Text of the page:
Support for the Greens and the FDP in the 2021 Bundestag Election

Andreas M. Wüst

The 2021 Bundestag election brought an end to the model of grand coalitions that Germany had witnessed in 12 out of the 16 years of Angela Merkel’s chancellorship. While older voters often switched from the Christian Democrats to the Social Democrats, young voters might have set a trend in 2021 by voting for non-governing parties, allowing the Greens and the fdp to enter the new government. Have we witnessed more than a situational switch from the Volksparteien to a new yellow-green alliance, maybe even the rise of a generational cleavage? This article provides empirical evidence for dissatisfaction with the grand coalition government and the quest for change among young voters—a fight against climate change combined with state-centered social policies among Green voters, and a broad liberal program for progress among fdp voters. Yet the reasons that young people support these parties differ significantly. Thus, it is thin empirical ice to associate the yellow-green boost among young voters with a new generational cleavage.

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What Do (Parties Think) Women and LGBTI Citizens Want?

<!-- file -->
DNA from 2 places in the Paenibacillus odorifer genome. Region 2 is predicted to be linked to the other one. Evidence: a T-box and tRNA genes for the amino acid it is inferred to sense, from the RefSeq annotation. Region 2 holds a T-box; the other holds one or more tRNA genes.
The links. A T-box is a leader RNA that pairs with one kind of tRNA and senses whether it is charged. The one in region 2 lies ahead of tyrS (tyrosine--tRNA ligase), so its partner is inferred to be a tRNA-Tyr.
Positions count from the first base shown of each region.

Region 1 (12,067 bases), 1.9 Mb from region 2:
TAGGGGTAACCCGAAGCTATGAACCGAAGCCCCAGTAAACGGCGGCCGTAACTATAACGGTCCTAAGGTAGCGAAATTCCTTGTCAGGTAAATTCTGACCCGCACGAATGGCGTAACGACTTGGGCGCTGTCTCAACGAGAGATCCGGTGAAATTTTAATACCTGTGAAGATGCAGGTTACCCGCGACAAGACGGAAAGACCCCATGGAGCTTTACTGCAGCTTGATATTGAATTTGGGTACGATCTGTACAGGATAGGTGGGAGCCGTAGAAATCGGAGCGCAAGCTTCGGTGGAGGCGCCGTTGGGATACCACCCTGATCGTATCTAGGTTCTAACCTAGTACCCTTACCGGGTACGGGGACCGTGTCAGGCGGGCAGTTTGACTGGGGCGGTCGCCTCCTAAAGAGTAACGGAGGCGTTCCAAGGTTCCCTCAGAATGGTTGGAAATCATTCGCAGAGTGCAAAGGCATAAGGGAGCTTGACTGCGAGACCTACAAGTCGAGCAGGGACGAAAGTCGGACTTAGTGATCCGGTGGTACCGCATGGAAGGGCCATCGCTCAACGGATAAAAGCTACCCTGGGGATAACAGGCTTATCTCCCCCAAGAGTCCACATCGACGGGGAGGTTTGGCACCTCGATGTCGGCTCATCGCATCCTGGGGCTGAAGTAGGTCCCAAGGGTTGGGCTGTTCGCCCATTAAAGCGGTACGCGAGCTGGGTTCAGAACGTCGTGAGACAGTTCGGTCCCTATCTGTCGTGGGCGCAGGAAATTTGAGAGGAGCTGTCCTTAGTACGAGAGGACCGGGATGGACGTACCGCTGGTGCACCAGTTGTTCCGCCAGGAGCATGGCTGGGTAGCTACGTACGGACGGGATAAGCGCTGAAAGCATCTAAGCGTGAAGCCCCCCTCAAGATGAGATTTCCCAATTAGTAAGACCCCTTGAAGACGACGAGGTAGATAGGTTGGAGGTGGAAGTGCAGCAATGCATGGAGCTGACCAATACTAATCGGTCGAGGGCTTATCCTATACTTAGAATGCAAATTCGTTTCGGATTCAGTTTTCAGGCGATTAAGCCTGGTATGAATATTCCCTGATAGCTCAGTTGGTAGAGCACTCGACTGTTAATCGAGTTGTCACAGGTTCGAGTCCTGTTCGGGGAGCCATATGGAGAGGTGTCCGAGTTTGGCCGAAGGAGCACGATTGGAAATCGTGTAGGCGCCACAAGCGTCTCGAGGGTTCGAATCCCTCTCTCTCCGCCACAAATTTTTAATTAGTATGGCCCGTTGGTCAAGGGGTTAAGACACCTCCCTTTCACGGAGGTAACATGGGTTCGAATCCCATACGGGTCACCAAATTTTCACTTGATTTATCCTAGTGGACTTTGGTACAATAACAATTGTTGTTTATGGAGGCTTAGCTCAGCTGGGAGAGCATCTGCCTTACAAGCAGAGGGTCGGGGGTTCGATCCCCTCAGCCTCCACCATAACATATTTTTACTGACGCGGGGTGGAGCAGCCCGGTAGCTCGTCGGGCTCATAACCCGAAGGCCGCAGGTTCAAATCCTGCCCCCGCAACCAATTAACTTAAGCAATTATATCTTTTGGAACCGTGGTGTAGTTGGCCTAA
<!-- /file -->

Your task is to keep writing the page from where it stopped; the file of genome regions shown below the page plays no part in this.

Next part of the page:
Party Platforms, Gender, and Sexuality in the 2021 German Federal Election

Louise K. Davidson-Schmich

In this article I document the main German parties’ 2021 election platforms regarding gender and sexuality. These manifestos contained considerably different portrayals of gendered inequalities in the Federal Republic, preferred diverse roles for the state in ameliorating gendered inequalities, and called for state action in distinct spheres. Parties also generally viewed “women” and “lgbti” people as homogeneous entities rather than intersectional groups. I conclude by discussing how the differences among the Social Democrats, Greens, and Free Democrats were reconciled in the 2021 coalition agreement. The “traffic light” proposals for achieving gender equality differ starkly from the platforms of the Christian Democrats and the Alternative for Germany.